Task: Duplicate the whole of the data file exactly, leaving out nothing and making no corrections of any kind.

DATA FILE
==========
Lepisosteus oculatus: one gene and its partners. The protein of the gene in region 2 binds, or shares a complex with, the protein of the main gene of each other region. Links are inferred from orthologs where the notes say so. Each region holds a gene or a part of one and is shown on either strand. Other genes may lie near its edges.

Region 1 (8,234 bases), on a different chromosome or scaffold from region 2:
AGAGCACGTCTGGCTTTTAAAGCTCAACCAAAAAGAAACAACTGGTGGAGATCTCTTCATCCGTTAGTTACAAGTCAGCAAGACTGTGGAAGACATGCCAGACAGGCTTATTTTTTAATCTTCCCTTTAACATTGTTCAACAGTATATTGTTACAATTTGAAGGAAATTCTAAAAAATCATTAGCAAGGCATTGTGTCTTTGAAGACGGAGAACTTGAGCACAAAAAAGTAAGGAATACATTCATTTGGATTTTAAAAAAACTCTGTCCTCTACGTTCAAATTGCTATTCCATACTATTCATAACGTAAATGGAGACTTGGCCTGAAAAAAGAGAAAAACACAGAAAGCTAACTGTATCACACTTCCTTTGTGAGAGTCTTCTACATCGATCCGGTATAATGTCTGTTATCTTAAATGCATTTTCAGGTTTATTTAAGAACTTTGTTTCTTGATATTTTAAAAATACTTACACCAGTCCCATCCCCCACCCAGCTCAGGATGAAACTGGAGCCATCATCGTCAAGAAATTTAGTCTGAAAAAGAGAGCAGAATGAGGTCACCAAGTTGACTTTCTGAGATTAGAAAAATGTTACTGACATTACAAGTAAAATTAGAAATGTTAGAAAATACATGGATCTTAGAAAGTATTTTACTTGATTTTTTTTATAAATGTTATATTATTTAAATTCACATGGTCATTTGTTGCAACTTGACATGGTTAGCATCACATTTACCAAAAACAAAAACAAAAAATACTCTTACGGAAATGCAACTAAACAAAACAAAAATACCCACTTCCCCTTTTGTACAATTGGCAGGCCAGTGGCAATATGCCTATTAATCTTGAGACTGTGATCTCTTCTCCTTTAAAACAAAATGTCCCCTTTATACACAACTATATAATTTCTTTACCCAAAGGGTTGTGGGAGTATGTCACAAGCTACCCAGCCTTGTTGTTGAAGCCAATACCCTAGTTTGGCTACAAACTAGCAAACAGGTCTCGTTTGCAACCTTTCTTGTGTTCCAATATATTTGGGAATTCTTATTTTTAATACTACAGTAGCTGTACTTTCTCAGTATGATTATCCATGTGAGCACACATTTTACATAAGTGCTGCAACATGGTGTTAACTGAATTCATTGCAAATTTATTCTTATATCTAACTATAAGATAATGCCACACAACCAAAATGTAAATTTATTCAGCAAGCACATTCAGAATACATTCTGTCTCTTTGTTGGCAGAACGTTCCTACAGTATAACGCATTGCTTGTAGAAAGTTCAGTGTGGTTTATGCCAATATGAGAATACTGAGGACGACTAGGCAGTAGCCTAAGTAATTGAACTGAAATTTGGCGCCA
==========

Lepisosteus oculatus: one gene and its partners. The protein of the gene in region 2 binds, or shares a complex with, the protein of the main gene of each other region. Links are inferred from orthologs where the notes say so. Each region holds a gene or a part of one and is shown on either strand. Other genes may lie near its edges.

Region 1 (8,234 bases), on a different chromosome or scaffold from region 2:
AGAGCACGTCTGGCTTTTAAAGCTCAACCAAAAAGAAACAACTGGTGGAGATCTCTTCATCCGTTAGTTACAAGTCAGCAAGACTGTGGAAGACATGCCAGACAGGCTTATTTTTTAATCTTCCCTTTAACATTGTTCAACAGTATATTGTTACAATTTGAAGGAAATTCTAAAAAATCATTAGCAAGGCATTGTGTCTTTGAAGACGGAGAACTTGAGCACAAAAAAGTAAGGAATACATTCATTTGGATTTTAAAAAAACTCTGTCCTCTACGTTCAAATTGCTATTCCATACTATTCATAACGTAAATGGAGACTTGGCCTGAAAAAAGAGAAAAACACAGAAAGCTAACTGTATCACACTTCCTTTGTGAGAGTCTTCTACATCGATCCGGTATAATGTCTGTTATCTTAAATGCATTTTCAGGTTTATTTAAGAACTTTGTTTCTTGATATTTTAAAAATACTTACACCAGTCCCATCCCCCACCCAGCTCAGGATGAAACTGGAGCCATCATCGTCAAGAAATTTAGTCTGAAAAAGAGAGCAGAATGAGGTCACCAAGTTGACTTTCTGAGATTAGAAAAATGTTACTGACATTACAAGTAAAATTAGAAATGTTAGAAAATACATGGATCTTAGAAAGTATTTTACTTGATTTTTTTTATAAATGTTATATTATTTAAATTCACATGGTCATTTGTTGCAACTTGACATGGTTAGCATCACATTTACCAAAAACAAAAACAAAAAATACTCTTACGGAAATGCAACTAAACAAAACAAAAATACCCACTTCCCCTTTTGTACAATTGGCAGGCCAGTGGCAATATGCCTATTAATCTTGAGACTGTGATCTCTTCTCCTTTAAAACAAAATGTCCCCTTTATACACAACTATATAATTTCTTTACCCAAAGGGTTGTGGGAGTATGTCACAAGCTACCCAGCCTTGTTGTTGAAGCCAATACCCTAGTTTGGCTACAAACTAGCAAACAGGTCTCGTTTGCAACCTTTCTTGTGTTCCAATATATTTGGGAATTCTTATTTTTAATACTACAGTAGCTGTACTTTCTCAGTATGATTATCCATGTGAGCACACATTTTACATAAGTGCTGCAACATGGTGTTAACTGAATTCATTGCAAATTTATTCTTATATCTAACTATAAGATAATGCCACACAACCAAAATGTAAATTTATTCAGCAAGCACATTCAGAATACATTCTGTCTCTTTGTTGGCAGAACGTTCCTACAGTATAACGCATTGCTTGTAGAAAGTTCAGTGTGGTTTATGCCAATATGAGAATACTGAGGACGACTAGGCAGTAGCCTAAGTAATTGAACTGAAATTTGGCGCCA